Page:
Yes, in most situations you can get your hearing device repaired. In the case of malfunction or breakdown, we will assess your hearing device and repair it either in our facility or by sending it back to the manufacturer. Repair costs typically range from $10 to $400 depending on the damage or fault.

Hearing devices programmed by one of our trained clinicians won't make hearing worse. By wearing hearing devices, your hearing and auditory comprehension is less likely to deteriorate as fast as if you were not wearing hearing devices.

Yes, two hearing devices are better than one. A hearing test determines the extent of hearing loss in each ear. When both ears are impaired, studies have shown that two hearing aids improve speech understanding in the majority of listening environments, particularly in the presence of background noise. It also ensures that both ears stay active to reduce hearing deterioration and enhances the ability to localise a sound source. Generally, the benefits of using two hearing aids outweigh the additional cost.

We offer a 30 day 100% money back guarantee on all hearing aid devices sold. During this 30 day period, a clinician will do their best to ensure you get the most from your new hearing aids. However, if at any time during this period you decide the hearing device is not working as you expected, you can exchange it for an alternative device or return it for a full refund.

Under the Australian Government Hearing Services Program, eligible clients can obtain, free of charge, a pair of quality hearing devices that will provide a satisfactory rehabilitation outcome if they have a clinical need for one. However, the Australian Government Hearing Services Program also allows for 'top-up' arrangements - where eligible clients may choose to be fitted with a hearing aid with added features beyond those necessary to achieve just a satisfactory level. Under the 'top-up' arrangement, eligible clients pay the difference in cost to the service provider.

The first step in getting hearing devices is being examined by an audiologist, who will identify the extent and type of your hearing problem. You'll need to make an appointment.
Should hearing aids be needed, a clinician will help you select the best device
The clinician may take an impression of your ear to capture an exact duplicate of its contours for the best fit, and will order the selected hearing aids. Delivery normally takes one to two weeks.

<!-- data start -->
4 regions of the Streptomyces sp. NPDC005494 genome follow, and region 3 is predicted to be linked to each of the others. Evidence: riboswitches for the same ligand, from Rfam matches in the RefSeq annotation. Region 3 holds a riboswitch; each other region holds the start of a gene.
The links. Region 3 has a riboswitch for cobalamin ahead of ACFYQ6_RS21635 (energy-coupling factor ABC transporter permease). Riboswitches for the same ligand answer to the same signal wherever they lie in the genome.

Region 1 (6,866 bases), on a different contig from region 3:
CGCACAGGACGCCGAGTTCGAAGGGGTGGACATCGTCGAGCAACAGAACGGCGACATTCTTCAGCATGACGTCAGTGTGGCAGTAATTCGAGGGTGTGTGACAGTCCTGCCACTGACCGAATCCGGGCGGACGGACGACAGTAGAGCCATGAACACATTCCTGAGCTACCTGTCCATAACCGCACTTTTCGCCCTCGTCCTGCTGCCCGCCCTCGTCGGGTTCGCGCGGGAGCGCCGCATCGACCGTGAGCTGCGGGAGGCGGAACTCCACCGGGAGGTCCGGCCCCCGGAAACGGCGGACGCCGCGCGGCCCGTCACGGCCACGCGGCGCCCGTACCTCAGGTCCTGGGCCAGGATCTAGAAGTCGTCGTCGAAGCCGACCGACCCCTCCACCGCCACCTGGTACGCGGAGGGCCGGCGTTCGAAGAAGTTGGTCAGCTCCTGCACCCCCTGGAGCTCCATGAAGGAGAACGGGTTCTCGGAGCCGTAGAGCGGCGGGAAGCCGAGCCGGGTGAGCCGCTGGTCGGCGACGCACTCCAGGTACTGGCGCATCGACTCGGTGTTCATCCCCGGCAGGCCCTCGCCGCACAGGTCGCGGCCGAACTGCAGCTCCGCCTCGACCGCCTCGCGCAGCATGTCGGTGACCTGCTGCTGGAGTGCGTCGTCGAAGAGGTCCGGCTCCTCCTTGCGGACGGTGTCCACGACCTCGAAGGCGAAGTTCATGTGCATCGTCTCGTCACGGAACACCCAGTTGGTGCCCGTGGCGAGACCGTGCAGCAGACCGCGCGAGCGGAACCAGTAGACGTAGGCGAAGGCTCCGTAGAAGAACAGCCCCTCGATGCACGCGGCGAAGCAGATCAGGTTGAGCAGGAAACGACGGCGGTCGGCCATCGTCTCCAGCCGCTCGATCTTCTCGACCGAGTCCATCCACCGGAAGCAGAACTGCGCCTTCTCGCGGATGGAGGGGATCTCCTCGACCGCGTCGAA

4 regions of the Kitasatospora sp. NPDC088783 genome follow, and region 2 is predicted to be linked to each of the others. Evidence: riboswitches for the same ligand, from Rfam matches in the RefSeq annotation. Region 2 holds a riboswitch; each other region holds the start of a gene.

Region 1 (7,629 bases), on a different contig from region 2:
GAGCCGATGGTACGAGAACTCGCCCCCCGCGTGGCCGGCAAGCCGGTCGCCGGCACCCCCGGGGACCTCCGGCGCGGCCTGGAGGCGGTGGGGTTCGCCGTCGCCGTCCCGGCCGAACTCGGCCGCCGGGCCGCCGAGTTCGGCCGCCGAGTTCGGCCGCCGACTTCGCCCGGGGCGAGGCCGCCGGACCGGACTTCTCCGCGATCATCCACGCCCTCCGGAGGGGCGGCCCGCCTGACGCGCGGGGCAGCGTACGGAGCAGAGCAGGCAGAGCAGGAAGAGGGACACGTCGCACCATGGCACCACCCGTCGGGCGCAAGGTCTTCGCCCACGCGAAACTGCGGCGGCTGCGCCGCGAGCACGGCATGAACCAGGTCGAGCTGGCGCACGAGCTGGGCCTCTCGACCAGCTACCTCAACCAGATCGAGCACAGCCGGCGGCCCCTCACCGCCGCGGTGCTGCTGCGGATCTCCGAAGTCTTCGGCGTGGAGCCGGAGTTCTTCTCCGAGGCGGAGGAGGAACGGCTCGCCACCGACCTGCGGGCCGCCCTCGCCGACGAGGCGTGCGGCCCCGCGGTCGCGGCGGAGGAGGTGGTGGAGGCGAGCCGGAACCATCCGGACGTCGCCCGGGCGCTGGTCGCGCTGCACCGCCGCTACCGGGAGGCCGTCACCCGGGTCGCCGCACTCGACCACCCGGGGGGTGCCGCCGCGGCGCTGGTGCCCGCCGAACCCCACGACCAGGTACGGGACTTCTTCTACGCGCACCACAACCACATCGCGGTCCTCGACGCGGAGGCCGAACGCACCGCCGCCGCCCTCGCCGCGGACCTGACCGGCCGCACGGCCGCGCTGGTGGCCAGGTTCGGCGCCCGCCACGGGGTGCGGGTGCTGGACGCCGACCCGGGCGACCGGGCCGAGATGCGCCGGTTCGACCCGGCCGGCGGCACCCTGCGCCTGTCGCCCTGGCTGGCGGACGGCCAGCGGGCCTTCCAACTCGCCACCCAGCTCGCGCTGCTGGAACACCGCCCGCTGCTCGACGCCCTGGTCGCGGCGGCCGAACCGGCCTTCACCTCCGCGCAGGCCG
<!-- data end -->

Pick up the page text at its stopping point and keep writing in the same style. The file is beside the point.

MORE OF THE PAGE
A clinician fits your hearing devices and teaches you how to use them.
Getting the best from your hearing devices takes time and practice as your brain acclimatises to hearing more. A clinician monitors your progress and fine-tunes the hearing devices for optimum performance.
Once it's up and running, your new hearing devices should last at least five years.

A clinician will determine the requirement for a hearing aid and will help you select a device that best compensates for your specific hearing loss. Everyone's hearing is unique, and a hearing device that is appropriate for one person's hearing loss may be inappropriate for another person.

While your hearing loss may seem insignificant now - something you can deal with by simply turning the TV louder or asking friends to repeat themselves - it impacts more than you think.

  • Hearing loss can have a negative impact on your ability to learn, socialize and enjoy life.
  • Untreated patients are more likely to miss important information in meetings and phone calls, and make mistakes at work.
  • Hearing problems can lead to avoidance or withdrawal from social situations, social rejection and loneliness.
  • Friends often avoid talking to people with hearing loss because of the difficulty communicating.
  • People with uncorrected hearing impairment earn less than people who hear normally.

To make matters worse, studies have shown that the effects of hearing loss are cumulative. Just as muscles grow weak from lack of use, the brain loses its ability to process sounds and recognize speech without regular auditory stimulation. ( Auditory Deprivation ) By the time you finally acknowledge your hearing loss is real, you may have already lost the full appreciation of sounds and music you once enjoyed.

Everyone has different reasons for why they put off seeking help for hearing loss, from price issues and vanity concerns to preconceived and often outdated ideas of how hearing aids perform.

The good news is that today's hearing aids - like all high-tech devices - have come a long way in terms of looks and performance. And independent research shows that hearing aid usage has a positive effect on:

  • Earning power
  • Communication in relationships
  • Intimacy and warmth in family relationships
  • Ease in communication
  • Emotional stability
  • Sense of control over life events
  • Perception of mental functioning
  • Physical health